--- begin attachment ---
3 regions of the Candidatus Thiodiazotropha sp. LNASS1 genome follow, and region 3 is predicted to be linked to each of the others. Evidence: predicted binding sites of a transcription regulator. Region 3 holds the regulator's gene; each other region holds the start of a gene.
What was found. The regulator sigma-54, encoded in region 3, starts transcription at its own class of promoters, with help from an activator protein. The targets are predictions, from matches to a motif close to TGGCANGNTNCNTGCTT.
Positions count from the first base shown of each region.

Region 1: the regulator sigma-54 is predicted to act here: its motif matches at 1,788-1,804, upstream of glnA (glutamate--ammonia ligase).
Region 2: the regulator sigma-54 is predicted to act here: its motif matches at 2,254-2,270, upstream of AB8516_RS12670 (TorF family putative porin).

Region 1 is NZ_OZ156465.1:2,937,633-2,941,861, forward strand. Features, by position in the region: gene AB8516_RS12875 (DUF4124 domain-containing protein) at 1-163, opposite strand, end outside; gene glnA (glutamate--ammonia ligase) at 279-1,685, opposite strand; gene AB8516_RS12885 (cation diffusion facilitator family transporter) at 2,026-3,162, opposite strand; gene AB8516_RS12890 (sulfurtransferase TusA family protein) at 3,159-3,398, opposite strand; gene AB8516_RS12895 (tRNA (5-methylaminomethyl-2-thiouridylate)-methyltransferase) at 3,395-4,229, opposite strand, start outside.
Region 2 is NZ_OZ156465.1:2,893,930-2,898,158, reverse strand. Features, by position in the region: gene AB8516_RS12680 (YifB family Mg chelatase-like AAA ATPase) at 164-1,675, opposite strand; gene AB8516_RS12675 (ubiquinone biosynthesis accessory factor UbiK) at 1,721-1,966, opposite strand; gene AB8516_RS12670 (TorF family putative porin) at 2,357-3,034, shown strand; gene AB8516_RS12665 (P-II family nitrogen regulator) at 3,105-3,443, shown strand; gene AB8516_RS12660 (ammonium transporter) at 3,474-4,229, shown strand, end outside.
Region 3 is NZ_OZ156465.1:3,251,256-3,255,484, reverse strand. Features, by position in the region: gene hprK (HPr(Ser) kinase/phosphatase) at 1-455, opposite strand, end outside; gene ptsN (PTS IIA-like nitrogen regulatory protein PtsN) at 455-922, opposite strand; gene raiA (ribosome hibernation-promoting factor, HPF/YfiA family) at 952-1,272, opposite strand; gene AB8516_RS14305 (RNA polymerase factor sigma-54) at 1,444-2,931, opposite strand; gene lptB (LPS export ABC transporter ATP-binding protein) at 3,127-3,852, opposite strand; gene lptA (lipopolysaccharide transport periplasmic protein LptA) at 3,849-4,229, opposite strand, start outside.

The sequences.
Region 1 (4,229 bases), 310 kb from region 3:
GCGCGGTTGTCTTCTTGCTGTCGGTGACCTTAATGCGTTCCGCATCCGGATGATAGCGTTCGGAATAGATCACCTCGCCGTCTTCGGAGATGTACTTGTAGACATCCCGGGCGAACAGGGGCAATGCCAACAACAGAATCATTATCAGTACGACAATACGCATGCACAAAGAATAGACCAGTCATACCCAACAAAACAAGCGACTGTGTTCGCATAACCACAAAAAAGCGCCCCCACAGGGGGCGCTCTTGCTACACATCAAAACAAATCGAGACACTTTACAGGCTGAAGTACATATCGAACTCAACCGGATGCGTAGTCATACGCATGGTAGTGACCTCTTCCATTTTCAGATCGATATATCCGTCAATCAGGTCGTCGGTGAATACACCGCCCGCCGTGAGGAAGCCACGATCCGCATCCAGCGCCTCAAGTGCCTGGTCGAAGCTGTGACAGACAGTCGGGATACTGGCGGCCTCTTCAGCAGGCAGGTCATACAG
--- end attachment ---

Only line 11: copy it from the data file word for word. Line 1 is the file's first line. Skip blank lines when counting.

GCGCGGTTGTCTTCTTGCTGTCGGTGACCTTAATGCGTTCCGCATCCGGATGATAGCGTTCGGAATAGATCACCTCGCCGTCTTCGGAGATGTACTTGTAGACATCCCGGGCGAACAGGGGCAATGCCAACAACAGAATCATTATCAGTACGACAATACGCATGCACAAAGAATAGACCAGTCATACCCAACAAAACAAGCGACTGTGTTCGCATAACCACAAAAAAGCGCCCCCACAGGGGGCGCTCTTGCTACACATCAAAACAAATCGAGACACTTTACAGGCTGAAGTACATATCGAACTCAACCGGATGCGTAGTCATACGCATGGTAGTGACCTCTTCCATTTTCAGATCGATATATCCGTCAATCAGGTCGTCGGTGAATACACCGCCCGCCGTGAGGAAGCCACGATCCGCATCCAGCGCCTCAAGTGCCTGGTCGAAGCTGTGACAGACAGTCGGGATACTGGCGGCCTCTTCAGCAGGCAGGTCATACAG